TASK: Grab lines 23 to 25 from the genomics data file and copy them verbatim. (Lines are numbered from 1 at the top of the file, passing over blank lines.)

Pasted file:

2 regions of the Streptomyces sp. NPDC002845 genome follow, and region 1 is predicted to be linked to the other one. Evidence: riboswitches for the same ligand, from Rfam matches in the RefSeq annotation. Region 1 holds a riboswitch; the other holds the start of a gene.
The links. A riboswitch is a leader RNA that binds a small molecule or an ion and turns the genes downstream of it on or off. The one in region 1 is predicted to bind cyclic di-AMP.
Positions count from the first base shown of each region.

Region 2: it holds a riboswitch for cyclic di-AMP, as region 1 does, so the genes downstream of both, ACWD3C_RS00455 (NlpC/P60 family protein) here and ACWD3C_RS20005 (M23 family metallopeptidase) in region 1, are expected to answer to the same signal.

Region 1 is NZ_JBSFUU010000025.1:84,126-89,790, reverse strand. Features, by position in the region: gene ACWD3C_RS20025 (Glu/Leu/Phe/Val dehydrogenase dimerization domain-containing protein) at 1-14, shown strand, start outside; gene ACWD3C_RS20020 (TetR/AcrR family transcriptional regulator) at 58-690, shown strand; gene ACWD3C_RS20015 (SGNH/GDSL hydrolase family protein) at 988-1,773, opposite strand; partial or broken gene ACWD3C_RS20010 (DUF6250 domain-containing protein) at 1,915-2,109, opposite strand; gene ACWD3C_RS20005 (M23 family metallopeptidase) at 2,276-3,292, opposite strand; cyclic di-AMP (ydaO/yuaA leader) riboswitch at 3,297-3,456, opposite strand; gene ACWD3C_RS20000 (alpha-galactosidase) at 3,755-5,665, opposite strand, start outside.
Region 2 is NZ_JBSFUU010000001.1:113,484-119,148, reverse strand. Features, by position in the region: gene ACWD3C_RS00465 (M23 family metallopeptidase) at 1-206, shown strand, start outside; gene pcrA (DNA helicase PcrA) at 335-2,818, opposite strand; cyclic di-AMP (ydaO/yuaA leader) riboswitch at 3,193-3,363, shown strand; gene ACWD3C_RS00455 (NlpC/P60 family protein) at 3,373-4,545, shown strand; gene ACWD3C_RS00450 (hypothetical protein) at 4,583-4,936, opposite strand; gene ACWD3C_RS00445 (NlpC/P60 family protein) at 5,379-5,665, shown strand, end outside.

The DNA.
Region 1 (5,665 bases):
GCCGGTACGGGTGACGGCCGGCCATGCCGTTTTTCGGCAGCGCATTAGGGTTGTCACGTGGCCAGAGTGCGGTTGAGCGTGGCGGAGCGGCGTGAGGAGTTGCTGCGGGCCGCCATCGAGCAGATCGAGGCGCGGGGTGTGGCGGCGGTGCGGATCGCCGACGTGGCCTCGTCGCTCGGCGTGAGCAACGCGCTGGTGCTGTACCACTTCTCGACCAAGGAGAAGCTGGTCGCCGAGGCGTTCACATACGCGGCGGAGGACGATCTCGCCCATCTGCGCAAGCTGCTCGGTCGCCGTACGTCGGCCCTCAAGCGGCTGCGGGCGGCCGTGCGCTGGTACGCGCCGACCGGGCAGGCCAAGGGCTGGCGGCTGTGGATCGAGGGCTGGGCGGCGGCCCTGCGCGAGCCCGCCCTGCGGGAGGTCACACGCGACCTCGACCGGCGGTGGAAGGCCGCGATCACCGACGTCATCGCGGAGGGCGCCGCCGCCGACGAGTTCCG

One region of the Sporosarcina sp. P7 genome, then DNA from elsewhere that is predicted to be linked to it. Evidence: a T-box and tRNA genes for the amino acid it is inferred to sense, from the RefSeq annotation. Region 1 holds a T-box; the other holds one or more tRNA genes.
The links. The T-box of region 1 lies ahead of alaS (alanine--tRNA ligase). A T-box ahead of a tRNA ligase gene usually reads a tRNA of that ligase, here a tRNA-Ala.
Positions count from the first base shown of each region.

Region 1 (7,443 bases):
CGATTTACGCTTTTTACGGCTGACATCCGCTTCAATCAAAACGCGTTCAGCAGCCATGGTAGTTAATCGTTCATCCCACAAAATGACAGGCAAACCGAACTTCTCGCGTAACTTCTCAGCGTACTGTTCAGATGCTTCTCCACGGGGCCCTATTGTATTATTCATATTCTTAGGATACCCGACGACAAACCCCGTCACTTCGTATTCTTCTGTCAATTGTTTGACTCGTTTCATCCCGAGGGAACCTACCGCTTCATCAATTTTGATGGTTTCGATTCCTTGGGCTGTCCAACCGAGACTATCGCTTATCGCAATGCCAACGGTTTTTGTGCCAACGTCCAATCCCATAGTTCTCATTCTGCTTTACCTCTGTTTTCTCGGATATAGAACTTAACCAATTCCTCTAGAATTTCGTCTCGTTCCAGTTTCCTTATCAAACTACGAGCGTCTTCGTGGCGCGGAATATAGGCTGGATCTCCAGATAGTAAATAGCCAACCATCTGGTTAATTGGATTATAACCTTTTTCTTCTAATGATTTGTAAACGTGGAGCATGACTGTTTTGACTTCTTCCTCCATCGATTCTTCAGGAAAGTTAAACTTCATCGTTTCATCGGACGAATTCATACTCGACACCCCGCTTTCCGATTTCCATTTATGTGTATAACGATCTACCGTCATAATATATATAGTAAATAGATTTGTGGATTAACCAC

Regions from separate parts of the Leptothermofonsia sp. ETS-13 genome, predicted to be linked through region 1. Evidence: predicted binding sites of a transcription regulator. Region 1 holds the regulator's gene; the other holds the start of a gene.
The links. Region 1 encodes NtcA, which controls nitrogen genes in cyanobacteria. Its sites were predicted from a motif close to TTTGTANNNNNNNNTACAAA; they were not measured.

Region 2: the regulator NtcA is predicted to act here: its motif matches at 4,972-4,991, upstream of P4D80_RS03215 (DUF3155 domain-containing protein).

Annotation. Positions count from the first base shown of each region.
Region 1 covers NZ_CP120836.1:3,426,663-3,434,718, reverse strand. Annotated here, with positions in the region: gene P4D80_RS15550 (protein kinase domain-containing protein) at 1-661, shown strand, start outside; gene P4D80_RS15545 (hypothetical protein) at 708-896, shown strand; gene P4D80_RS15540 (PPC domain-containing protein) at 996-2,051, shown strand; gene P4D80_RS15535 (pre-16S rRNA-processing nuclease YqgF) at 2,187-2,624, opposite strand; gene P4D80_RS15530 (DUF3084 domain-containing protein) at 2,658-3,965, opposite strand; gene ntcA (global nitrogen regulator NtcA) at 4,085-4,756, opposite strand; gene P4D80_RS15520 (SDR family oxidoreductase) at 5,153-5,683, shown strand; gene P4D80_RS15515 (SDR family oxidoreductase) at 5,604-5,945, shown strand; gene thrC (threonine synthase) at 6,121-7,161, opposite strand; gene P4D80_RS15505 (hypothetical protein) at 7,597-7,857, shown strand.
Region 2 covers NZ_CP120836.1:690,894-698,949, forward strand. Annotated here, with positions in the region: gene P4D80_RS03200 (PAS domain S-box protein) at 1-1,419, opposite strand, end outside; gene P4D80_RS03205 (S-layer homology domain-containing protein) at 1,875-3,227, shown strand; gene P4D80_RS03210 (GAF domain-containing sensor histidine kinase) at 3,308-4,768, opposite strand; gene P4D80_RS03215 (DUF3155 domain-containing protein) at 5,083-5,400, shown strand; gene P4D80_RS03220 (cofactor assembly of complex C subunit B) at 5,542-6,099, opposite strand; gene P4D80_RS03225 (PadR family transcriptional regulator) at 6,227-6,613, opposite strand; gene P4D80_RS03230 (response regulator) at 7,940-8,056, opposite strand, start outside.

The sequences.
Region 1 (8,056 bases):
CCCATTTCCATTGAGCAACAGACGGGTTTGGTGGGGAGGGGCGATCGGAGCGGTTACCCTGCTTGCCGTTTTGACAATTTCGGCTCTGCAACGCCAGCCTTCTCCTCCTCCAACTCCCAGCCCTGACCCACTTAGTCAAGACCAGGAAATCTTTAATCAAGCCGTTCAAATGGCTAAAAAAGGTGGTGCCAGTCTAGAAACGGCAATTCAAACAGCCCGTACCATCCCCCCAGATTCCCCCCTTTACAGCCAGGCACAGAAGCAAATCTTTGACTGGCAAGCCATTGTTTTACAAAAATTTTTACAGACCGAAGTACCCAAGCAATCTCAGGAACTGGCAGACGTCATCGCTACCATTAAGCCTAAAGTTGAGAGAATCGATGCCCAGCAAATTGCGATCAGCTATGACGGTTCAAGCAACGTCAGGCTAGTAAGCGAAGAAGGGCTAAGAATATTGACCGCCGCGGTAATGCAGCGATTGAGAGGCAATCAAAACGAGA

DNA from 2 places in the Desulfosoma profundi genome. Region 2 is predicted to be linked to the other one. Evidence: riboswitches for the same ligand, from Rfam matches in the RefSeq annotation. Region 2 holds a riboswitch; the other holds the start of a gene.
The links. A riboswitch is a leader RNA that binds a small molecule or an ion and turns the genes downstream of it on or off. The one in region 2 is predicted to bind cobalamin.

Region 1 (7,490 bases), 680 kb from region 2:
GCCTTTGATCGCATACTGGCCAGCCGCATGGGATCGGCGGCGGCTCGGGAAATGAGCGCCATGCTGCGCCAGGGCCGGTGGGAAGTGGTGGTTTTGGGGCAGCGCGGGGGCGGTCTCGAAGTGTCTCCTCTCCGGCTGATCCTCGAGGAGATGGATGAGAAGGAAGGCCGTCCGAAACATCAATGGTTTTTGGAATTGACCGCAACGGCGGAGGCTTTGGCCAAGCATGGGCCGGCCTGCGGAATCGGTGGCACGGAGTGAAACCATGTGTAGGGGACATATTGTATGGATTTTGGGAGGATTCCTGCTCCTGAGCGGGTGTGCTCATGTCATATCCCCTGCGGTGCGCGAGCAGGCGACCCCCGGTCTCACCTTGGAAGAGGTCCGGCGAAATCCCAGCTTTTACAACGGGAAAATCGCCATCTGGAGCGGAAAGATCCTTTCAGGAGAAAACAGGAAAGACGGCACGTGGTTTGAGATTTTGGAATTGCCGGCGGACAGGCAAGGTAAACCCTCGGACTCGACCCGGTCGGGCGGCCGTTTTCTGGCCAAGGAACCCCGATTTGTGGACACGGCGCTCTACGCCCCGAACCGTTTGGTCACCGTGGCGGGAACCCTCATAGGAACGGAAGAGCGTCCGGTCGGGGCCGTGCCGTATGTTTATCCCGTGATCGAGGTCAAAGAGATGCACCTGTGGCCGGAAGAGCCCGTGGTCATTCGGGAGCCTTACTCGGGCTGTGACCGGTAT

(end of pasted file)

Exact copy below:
CCCATTTCCATTGAGCAACAGACGGGTTTGGTGGGGAGGGGCGATCGGAGCGGTTACCCTGCTTGCCGTTTTGACAATTTCGGCTCTGCAACGCCAGCCTTCTCCTCCTCCAACTCCCAGCCCTGACCCACTTAGTCAAGACCAGGAAATCTTTAATCAAGCCGTTCAAATGGCTAAAAAAGGTGGTGCCAGTCTAGAAACGGCAATTCAAACAGCCCGTACCATCCCCCCAGATTCCCCCCTTTACAGCCAGGCACAGAAGCAAATCTTTGACTGGCAAGCCATTGTTTTACAAAAATTTTTACAGACCGAAGTACCCAAGCAATCTCAGGAACTGGCAGACGTCATCGCTACCATTAAGCCTAAAGTTGAGAGAATCGATGCCCAGCAAATTGCGATCAGCTATGACGGTTCAAGCAACGTCAGGCTAGTAAGCGAAGAAGGGCTAAGAATATTGACCGCCGCGGTAATGCAGCGATTGAGAGGCAATCAAAACGAGA

DNA from 2 places in the Desulfosoma profundi genome. Region 2 is predicted to be linked to the other one. Evidence: riboswitches for the same ligand, from Rfam matches in the RefSeq annotation. Region 2 holds a riboswitch; the other holds the start of a gene.
The links. A riboswitch is a leader RNA that binds a small molecule or an ion and turns the genes downstream of it on or off. The one in region 2 is predicted to bind cobalamin.